Communications media typically store computer-useable instructions—including data structures and program modules—in a modulated data signal. The term “modulated data signal” refers to a propagated signal that has one or more of its characteristics set or changed to encode information in the signal. An exemplary modulated data signal includes a carrier wave or other transport mechanism. Communications media include any information-delivery media. By way of example but not limitation, communications media include wired media, such as a wired network or direct-wired connection, and wireless media such as acoustic, infrared, radio, microwave, spread-spectrum, and other wireless media technologies. Combinations of the above are included within the scope of computer-readable media.

The term “circuit” when used herein is not to be limited to any particular kind of circuit, such as an electrical or optical interconnection. Instead, the term is intended to include any kind of path that forms a passageway for some kind of energy, matter, information, inter alia. The term should be interpreted in its broadest sense, rather than being trimmed to some more specific traditional meaning.

FIG. 1 illustrates an exemplary network environment 100 in which the present invention may be wholly or partially employed. Of course, actual network and database environments can be arranged in a variety of configurations; however, the exemplary environment shown here provides a framework for understanding the type of environment in which the present invention operates. The network may include client computers 102 a, a server computer 102 b, data sources 102 c, and databases 104, 106 a, and 106 b. The client computers 102 a and the data source computers 102 c are in electronic communication with the server computer 102 b via communications network 108, e.g., an Intranet or the Internet. Client computers 102 a and data sources 102 c are connected to the communications network by way of communications interfaces 110. Communications interfaces 110 can be any one of the well-known communications interfaces such as Ethernet connections, modem connections, and so on.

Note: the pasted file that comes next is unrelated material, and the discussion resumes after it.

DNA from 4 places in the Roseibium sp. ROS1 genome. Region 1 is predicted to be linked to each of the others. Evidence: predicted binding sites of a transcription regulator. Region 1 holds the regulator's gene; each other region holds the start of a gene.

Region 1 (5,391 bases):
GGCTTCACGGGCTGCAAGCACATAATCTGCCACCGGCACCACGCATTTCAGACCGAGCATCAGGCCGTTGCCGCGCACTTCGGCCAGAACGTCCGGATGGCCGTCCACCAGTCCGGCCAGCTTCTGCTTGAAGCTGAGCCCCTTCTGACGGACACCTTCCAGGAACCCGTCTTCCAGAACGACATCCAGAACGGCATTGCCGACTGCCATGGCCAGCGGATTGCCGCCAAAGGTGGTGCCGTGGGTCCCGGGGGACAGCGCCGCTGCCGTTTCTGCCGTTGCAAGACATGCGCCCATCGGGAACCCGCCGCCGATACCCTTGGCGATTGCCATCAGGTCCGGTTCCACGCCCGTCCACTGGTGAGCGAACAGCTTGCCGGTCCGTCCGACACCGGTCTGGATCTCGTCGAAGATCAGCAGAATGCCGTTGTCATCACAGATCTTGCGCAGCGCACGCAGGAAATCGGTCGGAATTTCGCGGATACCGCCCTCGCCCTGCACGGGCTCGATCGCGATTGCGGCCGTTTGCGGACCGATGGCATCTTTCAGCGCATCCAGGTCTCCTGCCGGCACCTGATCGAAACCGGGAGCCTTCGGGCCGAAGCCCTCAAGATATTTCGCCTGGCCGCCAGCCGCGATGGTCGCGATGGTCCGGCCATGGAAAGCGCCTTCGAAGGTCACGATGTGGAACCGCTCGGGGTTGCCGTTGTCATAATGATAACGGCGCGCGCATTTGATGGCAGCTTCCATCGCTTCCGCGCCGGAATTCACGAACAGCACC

Server computer 102 b provides management of database 104 by way of database server system software. Server 102 b acts as a storehouse of data from a variety of data sources and provides that data to a variety of data consumers.

In the example of FIG. 1, a variety of data sources provide the data to the network 100. The data sources may be any number of devices that have the ability to store or generate data. For example, a data source 102 c may be a telecommunication switch or router. The data sources 102 c communicate data to server computer 102 b via communications network 108, which may be a LAN, WAN, Intranet, Internet, or the like. The data sources 102 c may store data locally in data files 106 a, 106 b, which may be relational database servers, excel spreadsheets, text files, or the like. For example, database 106 a shows data stored in text files 150, 152, and 154. The data provided by data sources 102 c may be combined and stored in a large database such as a data warehouse maintained by server 102 b.